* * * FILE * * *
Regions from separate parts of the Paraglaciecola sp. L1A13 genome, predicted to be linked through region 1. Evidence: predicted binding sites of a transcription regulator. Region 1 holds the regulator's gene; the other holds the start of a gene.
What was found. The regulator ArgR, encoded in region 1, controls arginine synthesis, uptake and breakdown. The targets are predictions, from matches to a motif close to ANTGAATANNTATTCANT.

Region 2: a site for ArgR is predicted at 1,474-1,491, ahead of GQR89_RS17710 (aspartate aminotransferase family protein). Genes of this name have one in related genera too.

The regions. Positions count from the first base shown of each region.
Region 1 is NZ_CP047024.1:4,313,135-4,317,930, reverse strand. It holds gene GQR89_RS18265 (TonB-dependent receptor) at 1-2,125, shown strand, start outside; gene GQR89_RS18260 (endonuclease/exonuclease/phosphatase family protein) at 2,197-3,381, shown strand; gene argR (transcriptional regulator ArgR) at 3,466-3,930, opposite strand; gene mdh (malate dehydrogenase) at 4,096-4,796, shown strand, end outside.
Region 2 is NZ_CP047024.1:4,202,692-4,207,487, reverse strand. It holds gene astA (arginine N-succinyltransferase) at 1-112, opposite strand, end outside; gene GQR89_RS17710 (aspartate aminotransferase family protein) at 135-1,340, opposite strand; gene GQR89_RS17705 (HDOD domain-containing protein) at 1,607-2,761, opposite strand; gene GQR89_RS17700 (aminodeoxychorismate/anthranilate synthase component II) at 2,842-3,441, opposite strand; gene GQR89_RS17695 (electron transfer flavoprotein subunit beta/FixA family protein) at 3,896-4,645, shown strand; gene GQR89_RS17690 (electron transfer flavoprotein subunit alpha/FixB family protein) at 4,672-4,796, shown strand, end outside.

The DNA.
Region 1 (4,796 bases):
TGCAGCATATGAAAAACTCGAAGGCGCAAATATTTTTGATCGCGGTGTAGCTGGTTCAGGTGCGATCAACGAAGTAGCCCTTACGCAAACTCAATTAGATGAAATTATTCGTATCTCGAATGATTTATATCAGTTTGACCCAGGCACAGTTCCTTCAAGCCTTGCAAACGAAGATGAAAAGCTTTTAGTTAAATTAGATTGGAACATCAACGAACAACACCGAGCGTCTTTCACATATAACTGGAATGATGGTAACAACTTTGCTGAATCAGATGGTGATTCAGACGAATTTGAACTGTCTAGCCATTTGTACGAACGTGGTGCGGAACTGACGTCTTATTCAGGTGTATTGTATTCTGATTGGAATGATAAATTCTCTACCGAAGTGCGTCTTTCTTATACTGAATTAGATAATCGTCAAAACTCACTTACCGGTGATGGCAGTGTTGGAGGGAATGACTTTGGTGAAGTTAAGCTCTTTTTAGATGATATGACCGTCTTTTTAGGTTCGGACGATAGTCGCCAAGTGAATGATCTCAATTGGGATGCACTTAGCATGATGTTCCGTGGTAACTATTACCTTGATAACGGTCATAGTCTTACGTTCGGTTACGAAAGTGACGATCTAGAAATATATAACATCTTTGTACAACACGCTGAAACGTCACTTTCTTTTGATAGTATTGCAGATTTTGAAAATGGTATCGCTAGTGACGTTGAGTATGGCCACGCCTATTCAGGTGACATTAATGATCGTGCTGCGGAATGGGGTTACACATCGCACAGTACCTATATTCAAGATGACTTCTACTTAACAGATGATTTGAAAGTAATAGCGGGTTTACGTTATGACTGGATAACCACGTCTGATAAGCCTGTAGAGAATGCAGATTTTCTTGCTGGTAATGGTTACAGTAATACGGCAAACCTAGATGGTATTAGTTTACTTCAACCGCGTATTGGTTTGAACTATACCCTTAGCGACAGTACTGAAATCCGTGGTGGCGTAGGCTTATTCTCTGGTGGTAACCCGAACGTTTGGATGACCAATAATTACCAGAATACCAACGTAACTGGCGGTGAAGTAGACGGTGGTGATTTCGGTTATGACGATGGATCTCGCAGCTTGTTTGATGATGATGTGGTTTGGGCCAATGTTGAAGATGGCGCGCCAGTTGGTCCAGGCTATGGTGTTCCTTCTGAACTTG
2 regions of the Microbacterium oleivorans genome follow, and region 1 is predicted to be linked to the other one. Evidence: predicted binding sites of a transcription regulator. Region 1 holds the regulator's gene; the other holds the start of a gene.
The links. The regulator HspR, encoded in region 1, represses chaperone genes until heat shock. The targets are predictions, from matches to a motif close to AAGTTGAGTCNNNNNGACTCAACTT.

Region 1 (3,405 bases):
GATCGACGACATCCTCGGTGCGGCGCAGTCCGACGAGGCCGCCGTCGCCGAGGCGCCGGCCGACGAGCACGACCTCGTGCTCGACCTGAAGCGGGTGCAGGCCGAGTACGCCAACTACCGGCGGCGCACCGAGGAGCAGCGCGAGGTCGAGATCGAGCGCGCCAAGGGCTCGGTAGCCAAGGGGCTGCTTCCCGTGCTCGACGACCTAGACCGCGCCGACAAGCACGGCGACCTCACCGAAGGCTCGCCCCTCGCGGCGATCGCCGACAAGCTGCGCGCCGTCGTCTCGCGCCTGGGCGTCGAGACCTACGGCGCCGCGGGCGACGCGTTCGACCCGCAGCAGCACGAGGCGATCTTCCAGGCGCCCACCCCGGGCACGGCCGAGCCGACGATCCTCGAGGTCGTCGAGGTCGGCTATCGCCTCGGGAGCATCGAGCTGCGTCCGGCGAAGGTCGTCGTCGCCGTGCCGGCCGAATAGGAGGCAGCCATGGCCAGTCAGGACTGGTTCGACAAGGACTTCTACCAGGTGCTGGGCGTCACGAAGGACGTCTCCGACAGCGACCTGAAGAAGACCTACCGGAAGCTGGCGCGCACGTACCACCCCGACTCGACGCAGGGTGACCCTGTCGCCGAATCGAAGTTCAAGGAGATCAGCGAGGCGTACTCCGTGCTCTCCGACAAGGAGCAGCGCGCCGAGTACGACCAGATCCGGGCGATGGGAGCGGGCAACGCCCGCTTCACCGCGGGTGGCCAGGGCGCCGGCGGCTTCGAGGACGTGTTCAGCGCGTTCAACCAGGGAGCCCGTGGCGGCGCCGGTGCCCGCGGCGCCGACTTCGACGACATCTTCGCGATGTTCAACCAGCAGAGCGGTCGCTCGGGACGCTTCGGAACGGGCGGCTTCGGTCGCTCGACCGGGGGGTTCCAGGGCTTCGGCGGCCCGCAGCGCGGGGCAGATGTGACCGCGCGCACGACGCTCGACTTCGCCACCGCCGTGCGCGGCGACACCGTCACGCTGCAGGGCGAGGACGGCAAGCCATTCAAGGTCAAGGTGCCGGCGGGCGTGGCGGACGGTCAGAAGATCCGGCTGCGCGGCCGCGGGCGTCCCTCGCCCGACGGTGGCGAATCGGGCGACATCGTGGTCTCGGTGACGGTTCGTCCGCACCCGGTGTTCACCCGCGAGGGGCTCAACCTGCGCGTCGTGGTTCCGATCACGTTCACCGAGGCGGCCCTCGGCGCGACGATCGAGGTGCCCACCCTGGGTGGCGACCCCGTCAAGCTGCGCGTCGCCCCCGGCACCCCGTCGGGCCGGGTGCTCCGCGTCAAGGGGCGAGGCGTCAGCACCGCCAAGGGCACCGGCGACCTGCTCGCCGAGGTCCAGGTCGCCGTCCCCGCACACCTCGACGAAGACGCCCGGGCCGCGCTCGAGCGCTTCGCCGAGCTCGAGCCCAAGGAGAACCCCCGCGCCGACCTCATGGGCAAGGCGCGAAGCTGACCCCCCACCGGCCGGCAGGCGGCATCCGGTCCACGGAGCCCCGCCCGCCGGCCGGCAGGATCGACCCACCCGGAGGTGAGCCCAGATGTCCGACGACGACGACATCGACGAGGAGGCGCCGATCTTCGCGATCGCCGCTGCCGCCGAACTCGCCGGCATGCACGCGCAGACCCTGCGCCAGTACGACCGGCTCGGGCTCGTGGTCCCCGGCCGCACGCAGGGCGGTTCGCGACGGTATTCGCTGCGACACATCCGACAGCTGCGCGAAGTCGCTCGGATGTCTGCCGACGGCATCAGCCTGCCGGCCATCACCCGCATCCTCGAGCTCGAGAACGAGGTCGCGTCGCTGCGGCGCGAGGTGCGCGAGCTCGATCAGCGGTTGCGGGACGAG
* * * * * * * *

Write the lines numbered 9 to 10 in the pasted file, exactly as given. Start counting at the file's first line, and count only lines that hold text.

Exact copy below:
TGCAGCATATGAAAAACTCGAAGGCGCAAATATTTTTGATCGCGGTGTAGCTGGTTCAGGTGCGATCAACGAAGTAGCCCTTACGCAAACTCAATTAGATGAAATTATTCGTATCTCGAATGATTTATATCAGTTTGACCCAGGCACAGTTCCTTCAAGCCTTGCAAACGAAGATGAAAAGCTTTTAGTTAAATTAGATTGGAACATCAACGAACAACACCGAGCGTCTTTCACATATAACTGGAATGATGGTAACAACTTTGCTGAATCAGATGGTGATTCAGACGAATTTGAACTGTCTAGCCATTTGTACGAACGTGGTGCGGAACTGACGTCTTATTCAGGTGTATTGTATTCTGATTGGAATGATAAATTCTCTACCGAAGTGCGTCTTTCTTATACTGAATTAGATAATCGTCAAAACTCACTTACCGGTGATGGCAGTGTTGGAGGGAATGACTTTGGTGAAGTTAAGCTCTTTTTAGATGATATGACCGTCTTTTTAGGTTCGGACGATAGTCGCCAAGTGAATGATCTCAATTGGGATGCACTTAGCATGATGTTCCGTGGTAACTATTACCTTGATAACGGTCATAGTCTTACGTTCGGTTACGAAAGTGACGATCTAGAAATATATAACATCTTTGTACAACACGCTGAAACGTCACTTTCTTTTGATAGTATTGCAGATTTTGAAAATGGTATCGCTAGTGACGTTGAGTATGGCCACGCCTATTCAGGTGACATTAATGATCGTGCTGCGGAATGGGGTTACACATCGCACAGTACCTATATTCAAGATGACTTCTACTTAACAGATGATTTGAAAGTAATAGCGGGTTTACGTTATGACTGGATAACCACGTCTGATAAGCCTGTAGAGAATGCAGATTTTCTTGCTGGTAATGGTTACAGTAATACGGCAAACCTAGATGGTATTAGTTTACTTCAACCGCGTATTGGTTTGAACTATACCCTTAGCGACAGTACTGAAATCCGTGGTGGCGTAGGCTTATTCTCTGGTGGTAACCCGAACGTTTGGATGACCAATAATTACCAGAATACCAACGTAACTGGCGGTGAAGTAGACGGTGGTGATTTCGGTTATGACGATGGATCTCGCAGCTTGTTTGATGATGATGTGGTTTGGGCCAATGTTGAAGATGGCGCGCCAGTTGGTCCAGGCTATGGTGTTCCTTCTGAACTTG
2 regions of the Microbacterium oleivorans genome follow, and region 1 is predicted to be linked to the other one. Evidence: predicted binding sites of a transcription regulator. Region 1 holds the regulator's gene; the other holds the start of a gene.